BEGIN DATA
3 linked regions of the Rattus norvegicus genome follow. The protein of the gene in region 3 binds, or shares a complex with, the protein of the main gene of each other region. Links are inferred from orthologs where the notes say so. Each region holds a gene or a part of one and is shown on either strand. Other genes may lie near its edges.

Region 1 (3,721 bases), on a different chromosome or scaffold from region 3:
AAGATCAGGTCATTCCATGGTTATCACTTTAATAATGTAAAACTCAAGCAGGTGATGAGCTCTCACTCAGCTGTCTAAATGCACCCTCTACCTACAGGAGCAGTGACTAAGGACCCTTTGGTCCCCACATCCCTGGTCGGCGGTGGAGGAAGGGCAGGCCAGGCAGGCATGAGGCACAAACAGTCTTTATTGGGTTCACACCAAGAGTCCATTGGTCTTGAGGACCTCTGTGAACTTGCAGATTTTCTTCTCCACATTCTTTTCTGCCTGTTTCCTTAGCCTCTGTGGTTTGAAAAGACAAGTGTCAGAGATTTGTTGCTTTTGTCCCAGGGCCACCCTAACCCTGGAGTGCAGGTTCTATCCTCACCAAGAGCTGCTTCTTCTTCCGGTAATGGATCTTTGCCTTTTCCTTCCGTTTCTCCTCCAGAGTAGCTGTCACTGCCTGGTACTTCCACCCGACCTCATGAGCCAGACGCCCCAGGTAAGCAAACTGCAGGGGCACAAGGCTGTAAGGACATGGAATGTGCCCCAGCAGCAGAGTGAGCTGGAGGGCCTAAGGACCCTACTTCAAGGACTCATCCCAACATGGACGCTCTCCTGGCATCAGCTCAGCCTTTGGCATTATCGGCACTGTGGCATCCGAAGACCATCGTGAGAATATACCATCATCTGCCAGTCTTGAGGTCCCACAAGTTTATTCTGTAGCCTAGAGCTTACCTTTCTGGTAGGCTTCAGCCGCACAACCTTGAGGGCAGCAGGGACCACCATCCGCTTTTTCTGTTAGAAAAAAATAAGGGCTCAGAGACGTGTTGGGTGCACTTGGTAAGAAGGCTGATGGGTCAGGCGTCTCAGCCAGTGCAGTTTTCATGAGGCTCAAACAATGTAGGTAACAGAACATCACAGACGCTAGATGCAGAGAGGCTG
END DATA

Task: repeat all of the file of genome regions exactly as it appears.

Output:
3 linked regions of the Rattus norvegicus genome follow. The protein of the gene in region 3 binds, or shares a complex with, the protein of the main gene of each other region. Links are inferred from orthologs where the notes say so. Each region holds a gene or a part of one and is shown on either strand. Other genes may lie near its edges.

Region 1 (3,721 bases), on a different chromosome or scaffold from region 3:
AAGATCAGGTCATTCCATGGTTATCACTTTAATAATGTAAAACTCAAGCAGGTGATGAGCTCTCACTCAGCTGTCTAAATGCACCCTCTACCTACAGGAGCAGTGACTAAGGACCCTTTGGTCCCCACATCCCTGGTCGGCGGTGGAGGAAGGGCAGGCCAGGCAGGCATGAGGCACAAACAGTCTTTATTGGGTTCACACCAAGAGTCCATTGGTCTTGAGGACCTCTGTGAACTTGCAGATTTTCTTCTCCACATTCTTTTCTGCCTGTTTCCTTAGCCTCTGTGGTTTGAAAAGACAAGTGTCAGAGATTTGTTGCTTTTGTCCCAGGGCCACCCTAACCCTGGAGTGCAGGTTCTATCCTCACCAAGAGCTGCTTCTTCTTCCGGTAATGGATCTTTGCCTTTTCCTTCCGTTTCTCCTCCAGAGTAGCTGTCACTGCCTGGTACTTCCACCCGACCTCATGAGCCAGACGCCCCAGGTAAGCAAACTGCAGGGGCACAAGGCTGTAAGGACATGGAATGTGCCCCAGCAGCAGAGTGAGCTGGAGGGCCTAAGGACCCTACTTCAAGGACTCATCCCAACATGGACGCTCTCCTGGCATCAGCTCAGCCTTTGGCATTATCGGCACTGTGGCATCCGAAGACCATCGTGAGAATATACCATCATCTGCCAGTCTTGAGGTCCCACAAGTTTATTCTGTAGCCTAGAGCTTACCTTTCTGGTAGGCTTCAGCCGCACAACCTTGAGGGCAGCAGGGACCACCATCCGCTTTTTCTGTTAGAAAAAAATAAGGGCTCAGAGACGTGTTGGGTGCACTTGGTAAGAAGGCTGATGGGTCAGGCGTCTCAGCCAGTGCAGTTTTCATGAGGCTCAAACAATGTAGGTAACAGAACATCACAGACGCTAGATGCAGAGAGGCTG